As an aspiring screenwriter, I was listening to a screenwriting podcast called “On the Page.” And in one particular episode, the host of the show Pilar Alessandra, who is also a professional screenwriting instructor and author, invited two experts from some Christian media group as guests. And they were talking about screenwriting for a niche market of religious films. (Pilar’s podcast is secular. Faith-based films is just a subject of this one particular episode.) In that episode, they were talking about the faith-film market, and how religious people among the listeners could break into that niche outside of the Hollywood mainstream. And one of the things that the guests said that surprised me (if I correctly remember how they said it) was that even they themselves were dissatisfied with how most Christian movies tend to alienate general audiences because they tend to get too preachy. And as an atheist, I totally agree.
To be honest, there have been some Christian-themed movies that I have enjoyed even as an atheist. One of my favorite Disney/Pixar movies was Wall-E which was written and directed by Andrew Staunton and Pete Doctor – both of whom are devout Christians. And as devout Christians, during the story’s development process, both Doctor and Staunton took creative liberties to instill Christian themes into the story for Wall-E. But in spite of the Christian themes, they were still able to make Wall E into a successful movie with mass appeal for the general audiences worldwide and generating half a billion dollar in revenue. In fact, Pete Doctor once said in an article about his role as Pixar’s storyteller is that his Christian faith is his own private business, not anyone else’s. Which I admire.
Another Judeo-Christian themed movie that I enjoyed was Darren Aronofsky’s Noah movie. Aronofsky (He’s is an atheist Jew) and Paramount Pictures didn’t have an agenda to preach the Bible. They just want to entertain broad audiences, Christian and non-Christian alike, by presenting the story as a Jewish mythology (which, to my understanding, the Jews actually ripped from the Babylonians).
Now… I think the reason why some Christian-themed movies like Noah and Wall-E are enjoyable and appealing to broad audiences as opposed to hardcore Christian movies like any of Kirk Cameron films is because Walt Disney and Paramount Pictures’ business is to entertain people in order to make money. And in order to cash in and make as much money as possible, studios need to produce movies that are generally appealing to a broad range of audiences. Disney and Paramount’s agenda is to make as much money as they can by entertaining wide range of audiences by making widely appealing movies.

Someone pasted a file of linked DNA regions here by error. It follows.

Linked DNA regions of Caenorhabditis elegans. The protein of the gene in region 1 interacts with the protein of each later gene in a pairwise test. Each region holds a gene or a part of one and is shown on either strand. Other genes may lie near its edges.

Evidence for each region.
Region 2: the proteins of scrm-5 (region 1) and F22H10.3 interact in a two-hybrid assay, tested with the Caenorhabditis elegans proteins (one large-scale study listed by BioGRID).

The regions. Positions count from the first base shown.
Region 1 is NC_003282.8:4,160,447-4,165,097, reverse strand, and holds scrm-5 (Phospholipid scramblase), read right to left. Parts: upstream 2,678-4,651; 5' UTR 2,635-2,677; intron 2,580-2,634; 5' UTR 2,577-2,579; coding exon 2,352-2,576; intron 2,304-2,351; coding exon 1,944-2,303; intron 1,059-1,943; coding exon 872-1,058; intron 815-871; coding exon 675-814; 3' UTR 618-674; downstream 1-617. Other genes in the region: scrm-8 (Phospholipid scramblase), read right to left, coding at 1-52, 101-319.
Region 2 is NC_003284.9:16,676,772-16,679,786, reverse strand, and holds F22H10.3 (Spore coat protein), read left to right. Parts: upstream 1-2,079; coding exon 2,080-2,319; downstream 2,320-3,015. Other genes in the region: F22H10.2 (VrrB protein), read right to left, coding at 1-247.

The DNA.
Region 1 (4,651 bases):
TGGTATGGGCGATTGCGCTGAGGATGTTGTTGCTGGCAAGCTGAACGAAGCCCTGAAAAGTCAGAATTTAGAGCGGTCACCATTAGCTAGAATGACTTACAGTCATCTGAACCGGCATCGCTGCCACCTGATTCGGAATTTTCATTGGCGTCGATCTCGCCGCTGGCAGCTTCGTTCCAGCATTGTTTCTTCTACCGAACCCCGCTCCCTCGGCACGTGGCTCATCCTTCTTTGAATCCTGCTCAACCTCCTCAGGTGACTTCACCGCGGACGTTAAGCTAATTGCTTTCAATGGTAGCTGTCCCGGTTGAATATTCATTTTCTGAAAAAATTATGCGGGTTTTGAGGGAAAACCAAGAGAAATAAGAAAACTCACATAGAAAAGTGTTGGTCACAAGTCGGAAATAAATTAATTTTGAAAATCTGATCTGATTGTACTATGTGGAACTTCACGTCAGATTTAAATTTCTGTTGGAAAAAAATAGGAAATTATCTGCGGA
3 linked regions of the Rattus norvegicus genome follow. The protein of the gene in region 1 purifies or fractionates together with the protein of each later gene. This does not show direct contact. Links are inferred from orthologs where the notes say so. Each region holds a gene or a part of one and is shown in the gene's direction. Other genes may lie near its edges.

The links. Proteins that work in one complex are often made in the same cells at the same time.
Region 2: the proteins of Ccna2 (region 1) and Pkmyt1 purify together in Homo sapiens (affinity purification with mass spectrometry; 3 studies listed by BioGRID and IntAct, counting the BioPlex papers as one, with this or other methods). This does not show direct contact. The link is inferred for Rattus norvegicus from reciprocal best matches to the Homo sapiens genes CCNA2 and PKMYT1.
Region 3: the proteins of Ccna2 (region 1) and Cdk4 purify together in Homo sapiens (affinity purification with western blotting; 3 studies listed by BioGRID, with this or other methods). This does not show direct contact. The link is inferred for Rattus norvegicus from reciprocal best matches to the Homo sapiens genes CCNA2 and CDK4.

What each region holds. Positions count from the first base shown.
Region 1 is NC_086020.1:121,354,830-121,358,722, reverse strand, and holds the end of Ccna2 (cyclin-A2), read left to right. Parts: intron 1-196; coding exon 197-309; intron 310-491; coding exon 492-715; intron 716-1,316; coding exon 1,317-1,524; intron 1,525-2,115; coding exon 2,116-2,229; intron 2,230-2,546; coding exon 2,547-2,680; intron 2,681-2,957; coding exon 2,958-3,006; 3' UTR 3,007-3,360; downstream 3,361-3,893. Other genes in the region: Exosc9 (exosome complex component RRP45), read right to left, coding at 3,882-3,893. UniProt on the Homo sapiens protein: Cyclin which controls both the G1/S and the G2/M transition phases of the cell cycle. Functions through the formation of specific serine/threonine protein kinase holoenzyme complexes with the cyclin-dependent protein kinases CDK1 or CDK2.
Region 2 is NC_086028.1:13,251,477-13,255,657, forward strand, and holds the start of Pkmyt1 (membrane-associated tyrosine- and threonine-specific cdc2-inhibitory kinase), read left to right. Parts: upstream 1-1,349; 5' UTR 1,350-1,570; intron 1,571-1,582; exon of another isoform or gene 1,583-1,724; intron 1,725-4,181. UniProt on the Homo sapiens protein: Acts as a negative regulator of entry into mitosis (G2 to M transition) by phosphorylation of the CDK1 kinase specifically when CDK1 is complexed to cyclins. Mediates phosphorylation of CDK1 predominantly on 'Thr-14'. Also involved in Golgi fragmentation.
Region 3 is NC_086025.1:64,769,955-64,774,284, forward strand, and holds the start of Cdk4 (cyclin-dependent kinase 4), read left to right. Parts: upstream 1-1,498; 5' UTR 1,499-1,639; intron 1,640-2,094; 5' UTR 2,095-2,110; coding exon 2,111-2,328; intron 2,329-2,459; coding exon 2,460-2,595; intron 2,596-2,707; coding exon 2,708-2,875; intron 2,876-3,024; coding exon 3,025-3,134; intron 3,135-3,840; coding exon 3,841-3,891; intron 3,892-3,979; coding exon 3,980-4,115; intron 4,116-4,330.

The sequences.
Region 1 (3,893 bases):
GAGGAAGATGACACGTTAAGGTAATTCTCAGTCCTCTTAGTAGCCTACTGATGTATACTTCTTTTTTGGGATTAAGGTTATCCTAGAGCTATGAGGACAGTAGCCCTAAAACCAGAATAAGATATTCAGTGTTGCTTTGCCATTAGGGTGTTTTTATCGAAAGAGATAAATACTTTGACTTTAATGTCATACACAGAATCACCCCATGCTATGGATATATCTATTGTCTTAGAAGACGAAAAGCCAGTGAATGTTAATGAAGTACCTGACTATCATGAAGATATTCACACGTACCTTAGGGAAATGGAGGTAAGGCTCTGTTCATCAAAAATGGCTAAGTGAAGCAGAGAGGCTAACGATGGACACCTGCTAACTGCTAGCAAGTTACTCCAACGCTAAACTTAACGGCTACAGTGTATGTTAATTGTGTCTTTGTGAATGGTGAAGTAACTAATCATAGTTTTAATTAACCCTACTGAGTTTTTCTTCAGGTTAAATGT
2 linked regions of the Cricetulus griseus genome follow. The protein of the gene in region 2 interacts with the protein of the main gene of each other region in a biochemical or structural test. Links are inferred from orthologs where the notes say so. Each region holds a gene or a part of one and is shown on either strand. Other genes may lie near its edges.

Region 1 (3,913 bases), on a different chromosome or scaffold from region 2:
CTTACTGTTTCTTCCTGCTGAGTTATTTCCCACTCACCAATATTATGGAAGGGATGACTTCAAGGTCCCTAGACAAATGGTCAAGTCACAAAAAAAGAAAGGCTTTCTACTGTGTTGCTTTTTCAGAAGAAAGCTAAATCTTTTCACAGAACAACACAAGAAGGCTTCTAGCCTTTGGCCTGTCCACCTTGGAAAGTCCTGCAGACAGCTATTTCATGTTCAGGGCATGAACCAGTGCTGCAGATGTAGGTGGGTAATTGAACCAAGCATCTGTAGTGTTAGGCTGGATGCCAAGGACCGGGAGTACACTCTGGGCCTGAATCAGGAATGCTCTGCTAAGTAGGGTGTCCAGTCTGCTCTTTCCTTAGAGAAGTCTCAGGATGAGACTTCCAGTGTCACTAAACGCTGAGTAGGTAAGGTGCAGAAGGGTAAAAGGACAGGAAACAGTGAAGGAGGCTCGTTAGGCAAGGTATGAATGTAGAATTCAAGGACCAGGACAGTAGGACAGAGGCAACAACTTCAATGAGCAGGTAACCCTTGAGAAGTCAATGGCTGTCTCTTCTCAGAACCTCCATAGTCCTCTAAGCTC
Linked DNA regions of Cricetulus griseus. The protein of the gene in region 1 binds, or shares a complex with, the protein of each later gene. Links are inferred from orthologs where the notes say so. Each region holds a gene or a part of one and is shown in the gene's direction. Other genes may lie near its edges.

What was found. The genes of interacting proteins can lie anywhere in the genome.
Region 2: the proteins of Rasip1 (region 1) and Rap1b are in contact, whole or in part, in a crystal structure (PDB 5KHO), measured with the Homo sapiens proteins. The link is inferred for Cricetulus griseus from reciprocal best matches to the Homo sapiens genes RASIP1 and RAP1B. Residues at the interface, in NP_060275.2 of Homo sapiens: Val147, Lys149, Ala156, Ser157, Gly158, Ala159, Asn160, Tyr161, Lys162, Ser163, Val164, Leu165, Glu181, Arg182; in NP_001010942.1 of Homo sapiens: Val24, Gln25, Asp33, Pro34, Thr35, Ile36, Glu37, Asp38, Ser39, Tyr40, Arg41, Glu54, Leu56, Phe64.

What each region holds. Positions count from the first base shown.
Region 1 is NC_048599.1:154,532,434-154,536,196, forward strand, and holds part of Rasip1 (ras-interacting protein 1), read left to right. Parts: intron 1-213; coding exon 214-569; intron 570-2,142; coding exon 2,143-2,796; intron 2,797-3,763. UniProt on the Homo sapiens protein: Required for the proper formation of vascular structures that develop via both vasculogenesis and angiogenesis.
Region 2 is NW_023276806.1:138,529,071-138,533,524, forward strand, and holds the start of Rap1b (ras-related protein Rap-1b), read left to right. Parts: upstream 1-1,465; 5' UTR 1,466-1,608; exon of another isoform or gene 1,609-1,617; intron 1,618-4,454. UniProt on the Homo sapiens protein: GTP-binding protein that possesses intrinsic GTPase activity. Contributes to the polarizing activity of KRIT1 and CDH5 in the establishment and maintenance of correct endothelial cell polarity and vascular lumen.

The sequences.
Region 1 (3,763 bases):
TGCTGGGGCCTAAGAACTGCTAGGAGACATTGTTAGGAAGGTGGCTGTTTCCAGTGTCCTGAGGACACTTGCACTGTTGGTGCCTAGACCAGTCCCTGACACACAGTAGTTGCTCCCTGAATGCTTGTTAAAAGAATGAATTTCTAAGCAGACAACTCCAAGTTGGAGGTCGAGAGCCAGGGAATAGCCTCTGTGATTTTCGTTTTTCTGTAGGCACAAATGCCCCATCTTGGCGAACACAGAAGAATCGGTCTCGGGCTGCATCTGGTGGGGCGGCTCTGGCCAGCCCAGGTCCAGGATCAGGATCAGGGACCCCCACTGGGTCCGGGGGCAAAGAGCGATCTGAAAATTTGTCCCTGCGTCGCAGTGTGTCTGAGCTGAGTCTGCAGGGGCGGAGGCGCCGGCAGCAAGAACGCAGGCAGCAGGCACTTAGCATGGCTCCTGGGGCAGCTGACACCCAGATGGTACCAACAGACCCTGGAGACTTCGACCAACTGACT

The problem I see with a lot of hardcore Christian movies is that many of them tend to have preachy storytelling with an “in-your-face” approach to conveying Christian themes. You know, where it has things like:
– Christian characters, like a preacher, going “Hallelujah! Praise the Lord!” or “The Bible says this and Bible says that” almost every 10 minutes.
– Stereotypical (and often deliberately misrepresenting) caricatures of LGBTQ people, atheists, and other non-Christians
For those who read this post, let me ask you:
Why do you think people go to the movies? Why do YOU go to the movies? You go to the movies because you want to be entertained, right?
I think most people go to the movies because they want entertainment first and foremost. And a hardcore religious film with a preachy in-your-face message would be a HUGE turn off. Thus, wasting $10 – $15, plus, you cannot refund the 2 – 3 hours you could have spent on watching something more enjoyable. General moviegoers want to be entertained, not preached to. If they want to be Preached to, they’ll just attend church, mosque, synagogue, etc.
Apparently, unlike mainstream Hollywood, it seems like most hardcore Christian movie studios have their agenda backwards. Their movies appear to be produced to preach to audience first, rather than to prioritize on entertaining them. It’s no wonder that most Christian movies only tend to appeal to their core Christian audiences, even if it stars Hollywood heavyweights like Nicolas Cage. And there are people like Ray Comfort whining and complaining about Aronofsky’s Noah movie not “being Christian enough”. And speaking of atheists and Christians, Kirk Cameron blames atheists for his Saving Christmas movie’s spectacular failure. (Kirk, it’s not our fault that your movie sucks! It’s YOUR fault that you can’t make movies that are appealing broadly beyond your core Christian audiences!)
Here are two quotes I found interesting that I think relates very well to this thread:
“Out of our years of experimenting and experience, we learned one basic thing about bringing pleasure and knowledge to people of all ages and conditions, which goes to the very roots of public communication. That is this: the power of relating facts, as well as fables, in story form.” – Walt Disney
“Orestes is made to say himself what the poet rather than the story demands.”